Mathias Brandewinder on .NET, F#, VSTO and Excel development, and quantitative analysis / machine learning.
by Mathias 26. December 2012 11:50

This is the continuation of my series converting the samples found in Machine Learning in Action from Python to F#. After starting on a nice and steady pace, I hit a speed bump with Chapter 6, dedicated to the Support Vector Machine algorithm. The math is more involved than the previous algorithms, and the original Python implementation is very procedural , which both slowed down the conversion to a more functional style.

Anyways, I am now at a good point to share progress. The current version uses Sequential Minimization Optimization to train the classifier, and supports Kernels. Judging from my experiments, the algorithm works - what is missing at that point is some performance optimization.

I’ll talk first about the code changes from the “naïve SVM” version previously discussed, and then we’ll illustrate the algorithm in action, recognizing hand-written digits.

Main changes from previous version

From a functionality standpoint, the 2 main changes from the previous post are the replacement of the hard-coded vector dot product by arbitrary Kernel functions, and the modification of the algorithm from a naïve loop to the SMO double-loop, pivoting on observations based on their prediction error.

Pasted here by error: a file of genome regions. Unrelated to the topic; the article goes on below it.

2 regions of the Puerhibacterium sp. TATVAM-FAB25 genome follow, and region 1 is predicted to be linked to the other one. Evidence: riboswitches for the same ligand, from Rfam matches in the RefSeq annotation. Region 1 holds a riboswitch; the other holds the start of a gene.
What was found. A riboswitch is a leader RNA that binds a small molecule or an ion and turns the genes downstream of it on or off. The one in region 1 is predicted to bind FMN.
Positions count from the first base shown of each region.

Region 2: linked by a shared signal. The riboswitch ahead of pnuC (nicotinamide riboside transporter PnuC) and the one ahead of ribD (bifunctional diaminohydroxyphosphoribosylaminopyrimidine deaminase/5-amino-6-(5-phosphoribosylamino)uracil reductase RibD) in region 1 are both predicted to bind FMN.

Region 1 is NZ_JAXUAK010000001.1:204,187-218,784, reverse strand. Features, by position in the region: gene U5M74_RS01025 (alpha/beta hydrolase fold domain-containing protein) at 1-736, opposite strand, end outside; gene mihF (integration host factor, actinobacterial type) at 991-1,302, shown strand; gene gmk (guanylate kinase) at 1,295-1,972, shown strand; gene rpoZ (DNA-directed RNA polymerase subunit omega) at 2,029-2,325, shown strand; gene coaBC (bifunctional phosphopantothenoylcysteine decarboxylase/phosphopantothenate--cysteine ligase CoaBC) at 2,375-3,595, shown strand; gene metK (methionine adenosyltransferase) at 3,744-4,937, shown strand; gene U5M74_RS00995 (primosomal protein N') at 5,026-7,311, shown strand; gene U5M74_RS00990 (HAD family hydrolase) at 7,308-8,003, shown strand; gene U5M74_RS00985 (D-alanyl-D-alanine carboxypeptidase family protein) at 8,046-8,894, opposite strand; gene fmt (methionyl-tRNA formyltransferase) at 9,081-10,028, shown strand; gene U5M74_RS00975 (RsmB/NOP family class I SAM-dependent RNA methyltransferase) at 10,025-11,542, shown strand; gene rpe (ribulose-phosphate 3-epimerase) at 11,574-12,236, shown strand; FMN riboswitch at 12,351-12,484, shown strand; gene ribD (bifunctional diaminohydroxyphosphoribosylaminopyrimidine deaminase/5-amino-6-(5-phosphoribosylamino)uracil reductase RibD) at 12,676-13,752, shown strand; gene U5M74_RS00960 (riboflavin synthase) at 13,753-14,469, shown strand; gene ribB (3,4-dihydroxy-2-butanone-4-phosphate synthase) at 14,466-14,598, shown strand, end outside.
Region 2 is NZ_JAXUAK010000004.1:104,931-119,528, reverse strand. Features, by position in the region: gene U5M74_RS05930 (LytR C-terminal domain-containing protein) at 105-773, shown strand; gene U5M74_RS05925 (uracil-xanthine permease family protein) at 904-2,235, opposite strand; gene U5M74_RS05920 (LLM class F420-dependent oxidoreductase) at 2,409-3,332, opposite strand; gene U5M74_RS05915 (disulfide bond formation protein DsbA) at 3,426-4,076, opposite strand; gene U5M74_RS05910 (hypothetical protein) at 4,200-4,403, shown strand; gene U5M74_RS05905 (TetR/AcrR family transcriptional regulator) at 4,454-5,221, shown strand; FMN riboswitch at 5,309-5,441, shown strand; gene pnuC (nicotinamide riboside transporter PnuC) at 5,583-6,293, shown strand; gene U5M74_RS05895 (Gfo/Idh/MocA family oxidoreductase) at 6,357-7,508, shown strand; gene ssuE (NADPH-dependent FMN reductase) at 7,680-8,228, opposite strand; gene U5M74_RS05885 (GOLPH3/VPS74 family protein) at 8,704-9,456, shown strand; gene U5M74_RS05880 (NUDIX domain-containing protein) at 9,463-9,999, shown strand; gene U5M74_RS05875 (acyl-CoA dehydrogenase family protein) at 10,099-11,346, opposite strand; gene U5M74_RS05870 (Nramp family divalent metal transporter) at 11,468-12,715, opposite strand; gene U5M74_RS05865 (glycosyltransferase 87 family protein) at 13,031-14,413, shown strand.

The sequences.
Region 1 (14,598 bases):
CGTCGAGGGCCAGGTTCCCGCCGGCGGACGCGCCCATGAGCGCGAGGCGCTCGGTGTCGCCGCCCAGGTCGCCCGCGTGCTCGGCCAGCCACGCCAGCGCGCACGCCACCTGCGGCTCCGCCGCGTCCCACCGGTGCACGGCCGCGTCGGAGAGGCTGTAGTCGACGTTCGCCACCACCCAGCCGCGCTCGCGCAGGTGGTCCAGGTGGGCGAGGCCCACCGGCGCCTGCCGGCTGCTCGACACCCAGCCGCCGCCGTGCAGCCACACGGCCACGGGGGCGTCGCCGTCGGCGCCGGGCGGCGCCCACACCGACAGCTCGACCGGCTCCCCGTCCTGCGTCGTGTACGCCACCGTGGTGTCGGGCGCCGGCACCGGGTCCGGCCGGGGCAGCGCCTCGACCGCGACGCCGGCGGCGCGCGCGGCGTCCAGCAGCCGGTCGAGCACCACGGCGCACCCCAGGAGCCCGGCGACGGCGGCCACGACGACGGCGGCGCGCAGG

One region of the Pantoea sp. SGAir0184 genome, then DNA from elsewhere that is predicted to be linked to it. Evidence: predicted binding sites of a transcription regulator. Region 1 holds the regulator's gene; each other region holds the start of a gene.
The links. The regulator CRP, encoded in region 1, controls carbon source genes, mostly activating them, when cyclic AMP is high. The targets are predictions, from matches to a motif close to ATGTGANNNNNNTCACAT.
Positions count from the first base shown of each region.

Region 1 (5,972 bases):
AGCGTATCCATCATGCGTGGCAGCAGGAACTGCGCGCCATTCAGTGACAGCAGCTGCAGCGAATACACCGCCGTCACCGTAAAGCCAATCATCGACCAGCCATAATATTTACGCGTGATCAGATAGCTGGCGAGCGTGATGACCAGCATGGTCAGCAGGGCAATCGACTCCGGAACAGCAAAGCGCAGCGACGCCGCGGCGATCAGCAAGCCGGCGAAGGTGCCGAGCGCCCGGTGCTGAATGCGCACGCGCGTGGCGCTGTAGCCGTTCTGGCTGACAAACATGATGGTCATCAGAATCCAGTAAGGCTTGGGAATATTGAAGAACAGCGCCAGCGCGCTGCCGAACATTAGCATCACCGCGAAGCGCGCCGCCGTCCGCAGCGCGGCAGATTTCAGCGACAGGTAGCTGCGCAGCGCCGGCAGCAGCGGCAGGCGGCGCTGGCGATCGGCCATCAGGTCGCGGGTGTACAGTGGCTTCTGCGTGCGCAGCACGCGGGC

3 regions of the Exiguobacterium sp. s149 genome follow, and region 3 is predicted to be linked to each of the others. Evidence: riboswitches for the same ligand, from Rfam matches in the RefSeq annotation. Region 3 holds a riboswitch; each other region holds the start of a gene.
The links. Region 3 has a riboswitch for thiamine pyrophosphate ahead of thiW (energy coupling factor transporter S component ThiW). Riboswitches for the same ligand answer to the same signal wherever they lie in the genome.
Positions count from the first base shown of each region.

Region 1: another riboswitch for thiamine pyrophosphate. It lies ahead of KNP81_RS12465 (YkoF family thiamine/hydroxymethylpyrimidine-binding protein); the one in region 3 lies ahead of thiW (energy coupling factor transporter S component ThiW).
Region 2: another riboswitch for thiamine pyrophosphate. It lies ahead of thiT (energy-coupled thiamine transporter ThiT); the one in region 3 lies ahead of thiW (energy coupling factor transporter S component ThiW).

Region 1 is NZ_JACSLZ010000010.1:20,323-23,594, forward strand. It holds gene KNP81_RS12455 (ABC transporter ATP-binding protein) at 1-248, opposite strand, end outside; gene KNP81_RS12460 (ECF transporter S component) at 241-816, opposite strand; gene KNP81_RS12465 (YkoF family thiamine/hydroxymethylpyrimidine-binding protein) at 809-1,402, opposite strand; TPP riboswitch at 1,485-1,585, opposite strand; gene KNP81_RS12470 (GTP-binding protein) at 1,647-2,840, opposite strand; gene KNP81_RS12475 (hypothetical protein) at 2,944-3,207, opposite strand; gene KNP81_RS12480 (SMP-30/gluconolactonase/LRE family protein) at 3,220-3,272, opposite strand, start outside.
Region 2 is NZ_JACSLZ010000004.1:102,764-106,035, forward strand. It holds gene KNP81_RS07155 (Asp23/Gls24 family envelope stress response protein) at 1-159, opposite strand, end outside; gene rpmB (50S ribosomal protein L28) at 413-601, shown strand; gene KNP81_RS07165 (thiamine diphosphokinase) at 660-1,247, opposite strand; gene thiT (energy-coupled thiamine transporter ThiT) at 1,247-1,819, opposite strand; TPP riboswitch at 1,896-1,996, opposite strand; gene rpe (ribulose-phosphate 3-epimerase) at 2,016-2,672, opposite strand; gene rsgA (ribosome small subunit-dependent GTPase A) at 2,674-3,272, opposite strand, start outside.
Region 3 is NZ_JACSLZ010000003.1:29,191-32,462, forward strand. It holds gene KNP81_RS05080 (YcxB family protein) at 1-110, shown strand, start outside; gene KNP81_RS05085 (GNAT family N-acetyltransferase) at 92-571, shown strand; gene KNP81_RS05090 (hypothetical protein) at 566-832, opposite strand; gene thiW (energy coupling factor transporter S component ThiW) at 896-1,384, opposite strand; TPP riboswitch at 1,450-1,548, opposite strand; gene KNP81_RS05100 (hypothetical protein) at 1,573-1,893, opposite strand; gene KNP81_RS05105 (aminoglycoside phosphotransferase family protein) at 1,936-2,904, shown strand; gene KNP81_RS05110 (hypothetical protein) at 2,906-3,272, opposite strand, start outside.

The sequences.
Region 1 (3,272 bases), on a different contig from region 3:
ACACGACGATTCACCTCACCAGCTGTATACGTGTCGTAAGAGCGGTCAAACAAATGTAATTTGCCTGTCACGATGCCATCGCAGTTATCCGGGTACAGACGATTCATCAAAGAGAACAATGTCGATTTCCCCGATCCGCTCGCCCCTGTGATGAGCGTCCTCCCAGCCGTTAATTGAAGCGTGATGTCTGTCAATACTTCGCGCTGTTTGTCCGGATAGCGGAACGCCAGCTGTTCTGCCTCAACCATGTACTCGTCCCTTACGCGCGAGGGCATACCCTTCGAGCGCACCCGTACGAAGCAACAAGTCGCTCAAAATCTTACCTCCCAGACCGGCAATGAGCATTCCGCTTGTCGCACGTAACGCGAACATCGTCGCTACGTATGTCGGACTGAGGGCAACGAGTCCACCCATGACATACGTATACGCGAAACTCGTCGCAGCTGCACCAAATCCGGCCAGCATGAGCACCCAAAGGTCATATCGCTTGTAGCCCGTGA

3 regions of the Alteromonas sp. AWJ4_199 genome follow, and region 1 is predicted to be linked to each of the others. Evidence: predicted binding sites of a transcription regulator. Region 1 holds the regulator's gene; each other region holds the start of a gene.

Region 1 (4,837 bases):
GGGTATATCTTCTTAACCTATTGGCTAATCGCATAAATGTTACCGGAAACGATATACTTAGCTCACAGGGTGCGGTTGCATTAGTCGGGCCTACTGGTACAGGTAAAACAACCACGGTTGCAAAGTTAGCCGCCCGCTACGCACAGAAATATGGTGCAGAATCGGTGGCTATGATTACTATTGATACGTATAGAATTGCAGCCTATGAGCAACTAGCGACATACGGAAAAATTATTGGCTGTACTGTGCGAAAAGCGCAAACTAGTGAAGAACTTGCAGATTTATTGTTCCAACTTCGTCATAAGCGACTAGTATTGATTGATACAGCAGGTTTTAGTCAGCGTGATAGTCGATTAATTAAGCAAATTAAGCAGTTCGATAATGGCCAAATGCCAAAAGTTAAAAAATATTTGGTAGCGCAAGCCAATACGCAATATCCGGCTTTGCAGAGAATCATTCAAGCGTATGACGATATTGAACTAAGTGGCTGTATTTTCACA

You can browse the current version of the SVM algorithm on GitHub here.

Injecting arbitrary Kernels

The code I presented last time relied on vector dot-product to partition linearly separable datasets. The obvious issue is that not all datasets are linearly separable. Fortunately, with minimal change, the SVM algorithm can be used to handle more complex situations, using what’s known as the “Kernel Trick”. In essence, instead of working on the original data, we transform our data in a new space where it is linearly separable:

[ from, via Cesar Souza’s blog ]



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